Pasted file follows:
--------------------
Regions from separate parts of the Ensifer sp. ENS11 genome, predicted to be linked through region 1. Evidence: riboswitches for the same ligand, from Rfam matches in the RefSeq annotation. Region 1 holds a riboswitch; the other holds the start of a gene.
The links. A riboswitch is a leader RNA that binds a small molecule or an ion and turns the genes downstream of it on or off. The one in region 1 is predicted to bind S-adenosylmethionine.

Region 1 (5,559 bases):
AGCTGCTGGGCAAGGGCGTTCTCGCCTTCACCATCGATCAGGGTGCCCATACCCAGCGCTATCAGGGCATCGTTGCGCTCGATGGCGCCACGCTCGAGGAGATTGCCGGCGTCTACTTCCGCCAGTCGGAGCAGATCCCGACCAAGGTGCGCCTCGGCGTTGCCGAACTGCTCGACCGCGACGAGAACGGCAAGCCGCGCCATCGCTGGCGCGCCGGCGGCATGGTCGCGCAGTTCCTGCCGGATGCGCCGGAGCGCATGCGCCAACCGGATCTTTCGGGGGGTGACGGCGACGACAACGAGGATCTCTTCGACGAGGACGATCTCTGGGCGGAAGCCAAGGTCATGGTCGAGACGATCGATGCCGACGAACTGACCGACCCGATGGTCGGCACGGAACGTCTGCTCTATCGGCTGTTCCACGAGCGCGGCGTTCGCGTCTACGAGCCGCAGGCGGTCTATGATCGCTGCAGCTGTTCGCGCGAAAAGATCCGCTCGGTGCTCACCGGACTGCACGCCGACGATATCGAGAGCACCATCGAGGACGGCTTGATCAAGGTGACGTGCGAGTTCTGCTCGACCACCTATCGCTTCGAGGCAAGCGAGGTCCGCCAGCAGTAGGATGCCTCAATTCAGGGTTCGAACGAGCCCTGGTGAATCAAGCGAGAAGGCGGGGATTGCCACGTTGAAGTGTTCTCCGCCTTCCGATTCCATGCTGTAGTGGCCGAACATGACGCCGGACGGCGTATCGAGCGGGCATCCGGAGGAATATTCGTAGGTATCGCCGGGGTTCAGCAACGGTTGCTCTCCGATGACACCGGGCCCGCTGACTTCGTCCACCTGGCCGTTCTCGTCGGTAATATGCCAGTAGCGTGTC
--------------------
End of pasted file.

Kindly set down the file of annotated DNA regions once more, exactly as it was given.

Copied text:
Regions from separate parts of the Ensifer sp. ENS11 genome, predicted to be linked through region 1. Evidence: riboswitches for the same ligand, from Rfam matches in the RefSeq annotation. Region 1 holds a riboswitch; the other holds the start of a gene.
The links. A riboswitch is a leader RNA that binds a small molecule or an ion and turns the genes downstream of it on or off. The one in region 1 is predicted to bind S-adenosylmethionine.

Region 1 (5,559 bases):
AGCTGCTGGGCAAGGGCGTTCTCGCCTTCACCATCGATCAGGGTGCCCATACCCAGCGCTATCAGGGCATCGTTGCGCTCGATGGCGCCACGCTCGAGGAGATTGCCGGCGTCTACTTCCGCCAGTCGGAGCAGATCCCGACCAAGGTGCGCCTCGGCGTTGCCGAACTGCTCGACCGCGACGAGAACGGCAAGCCGCGCCATCGCTGGCGCGCCGGCGGCATGGTCGCGCAGTTCCTGCCGGATGCGCCGGAGCGCATGCGCCAACCGGATCTTTCGGGGGGTGACGGCGACGACAACGAGGATCTCTTCGACGAGGACGATCTCTGGGCGGAAGCCAAGGTCATGGTCGAGACGATCGATGCCGACGAACTGACCGACCCGATGGTCGGCACGGAACGTCTGCTCTATCGGCTGTTCCACGAGCGCGGCGTTCGCGTCTACGAGCCGCAGGCGGTCTATGATCGCTGCAGCTGTTCGCGCGAAAAGATCCGCTCGGTGCTCACCGGACTGCACGCCGACGATATCGAGAGCACCATCGAGGACGGCTTGATCAAGGTGACGTGCGAGTTCTGCTCGACCACCTATCGCTTCGAGGCAAGCGAGGTCCGCCAGCAGTAGGATGCCTCAATTCAGGGTTCGAACGAGCCCTGGTGAATCAAGCGAGAAGGCGGGGATTGCCACGTTGAAGTGTTCTCCGCCTTCCGATTCCATGCTGTAGTGGCCGAACATGACGCCGGACGGCGTATCGAGCGGGCATCCGGAGGAATATTCGTAGGTATCGCCGGGGTTCAGCAACGGTTGCTCTCCGATGACACCGGGCCCGCTGACTTCGTCCACCTGGCCGTTCTCGTCGGTAATATGCCAGTAGCGTGTC